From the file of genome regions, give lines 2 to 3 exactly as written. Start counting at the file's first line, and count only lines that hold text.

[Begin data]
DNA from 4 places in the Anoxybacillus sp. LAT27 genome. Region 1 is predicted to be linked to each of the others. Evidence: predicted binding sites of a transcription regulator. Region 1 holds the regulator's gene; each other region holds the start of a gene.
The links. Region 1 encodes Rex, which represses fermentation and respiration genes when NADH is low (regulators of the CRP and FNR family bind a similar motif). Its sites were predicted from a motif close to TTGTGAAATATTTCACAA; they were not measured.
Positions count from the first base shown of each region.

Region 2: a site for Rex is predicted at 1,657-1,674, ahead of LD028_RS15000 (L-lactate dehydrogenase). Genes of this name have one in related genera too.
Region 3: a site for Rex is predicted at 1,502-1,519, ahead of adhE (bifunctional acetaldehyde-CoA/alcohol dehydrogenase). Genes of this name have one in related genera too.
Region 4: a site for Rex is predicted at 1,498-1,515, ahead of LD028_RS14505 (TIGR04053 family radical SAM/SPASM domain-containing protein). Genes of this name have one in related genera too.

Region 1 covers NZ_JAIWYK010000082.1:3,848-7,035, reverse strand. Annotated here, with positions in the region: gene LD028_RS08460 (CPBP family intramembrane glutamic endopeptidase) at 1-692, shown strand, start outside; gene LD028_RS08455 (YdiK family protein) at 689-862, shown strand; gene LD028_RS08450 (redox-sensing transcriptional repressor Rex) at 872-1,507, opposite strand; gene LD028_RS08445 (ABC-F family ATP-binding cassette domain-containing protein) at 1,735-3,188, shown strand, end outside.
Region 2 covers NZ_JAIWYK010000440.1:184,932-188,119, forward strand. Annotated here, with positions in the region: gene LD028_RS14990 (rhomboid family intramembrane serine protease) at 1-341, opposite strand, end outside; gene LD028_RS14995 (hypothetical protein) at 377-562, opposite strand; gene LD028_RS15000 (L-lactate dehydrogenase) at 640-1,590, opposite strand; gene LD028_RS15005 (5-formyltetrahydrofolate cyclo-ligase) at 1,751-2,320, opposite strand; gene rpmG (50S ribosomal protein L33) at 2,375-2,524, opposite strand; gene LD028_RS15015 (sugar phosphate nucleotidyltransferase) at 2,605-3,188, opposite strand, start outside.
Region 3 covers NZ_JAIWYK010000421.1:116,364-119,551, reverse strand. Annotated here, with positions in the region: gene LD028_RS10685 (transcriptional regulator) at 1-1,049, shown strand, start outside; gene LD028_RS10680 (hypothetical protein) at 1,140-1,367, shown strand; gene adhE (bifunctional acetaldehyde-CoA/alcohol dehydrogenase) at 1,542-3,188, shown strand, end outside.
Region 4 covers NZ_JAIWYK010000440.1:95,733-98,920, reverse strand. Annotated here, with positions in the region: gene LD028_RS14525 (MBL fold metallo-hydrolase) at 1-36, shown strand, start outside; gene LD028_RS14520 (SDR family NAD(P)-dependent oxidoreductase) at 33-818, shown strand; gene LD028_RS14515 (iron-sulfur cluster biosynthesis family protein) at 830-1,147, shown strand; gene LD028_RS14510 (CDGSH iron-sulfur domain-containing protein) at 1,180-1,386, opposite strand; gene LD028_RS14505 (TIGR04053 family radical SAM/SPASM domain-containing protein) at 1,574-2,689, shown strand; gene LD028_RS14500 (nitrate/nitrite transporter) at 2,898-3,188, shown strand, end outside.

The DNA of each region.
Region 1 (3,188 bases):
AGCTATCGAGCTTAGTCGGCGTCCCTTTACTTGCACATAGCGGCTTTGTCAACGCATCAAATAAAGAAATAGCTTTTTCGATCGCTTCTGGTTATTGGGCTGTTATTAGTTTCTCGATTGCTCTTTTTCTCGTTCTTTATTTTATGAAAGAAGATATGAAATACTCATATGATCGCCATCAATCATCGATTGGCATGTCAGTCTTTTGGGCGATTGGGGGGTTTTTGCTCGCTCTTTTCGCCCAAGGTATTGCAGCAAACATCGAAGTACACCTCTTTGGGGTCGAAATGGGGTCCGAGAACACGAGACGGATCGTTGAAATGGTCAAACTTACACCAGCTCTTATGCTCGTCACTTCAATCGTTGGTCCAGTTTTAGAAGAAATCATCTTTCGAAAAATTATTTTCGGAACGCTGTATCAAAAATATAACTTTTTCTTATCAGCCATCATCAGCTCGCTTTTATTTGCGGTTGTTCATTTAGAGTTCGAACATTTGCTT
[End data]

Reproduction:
The links. Region 1 encodes Rex, which represses fermentation and respiration genes when NADH is low (regulators of the CRP and FNR family bind a similar motif). Its sites were predicted from a motif close to TTGTGAAATATTTCACAA; they were not measured.
Positions count from the first base shown of each region.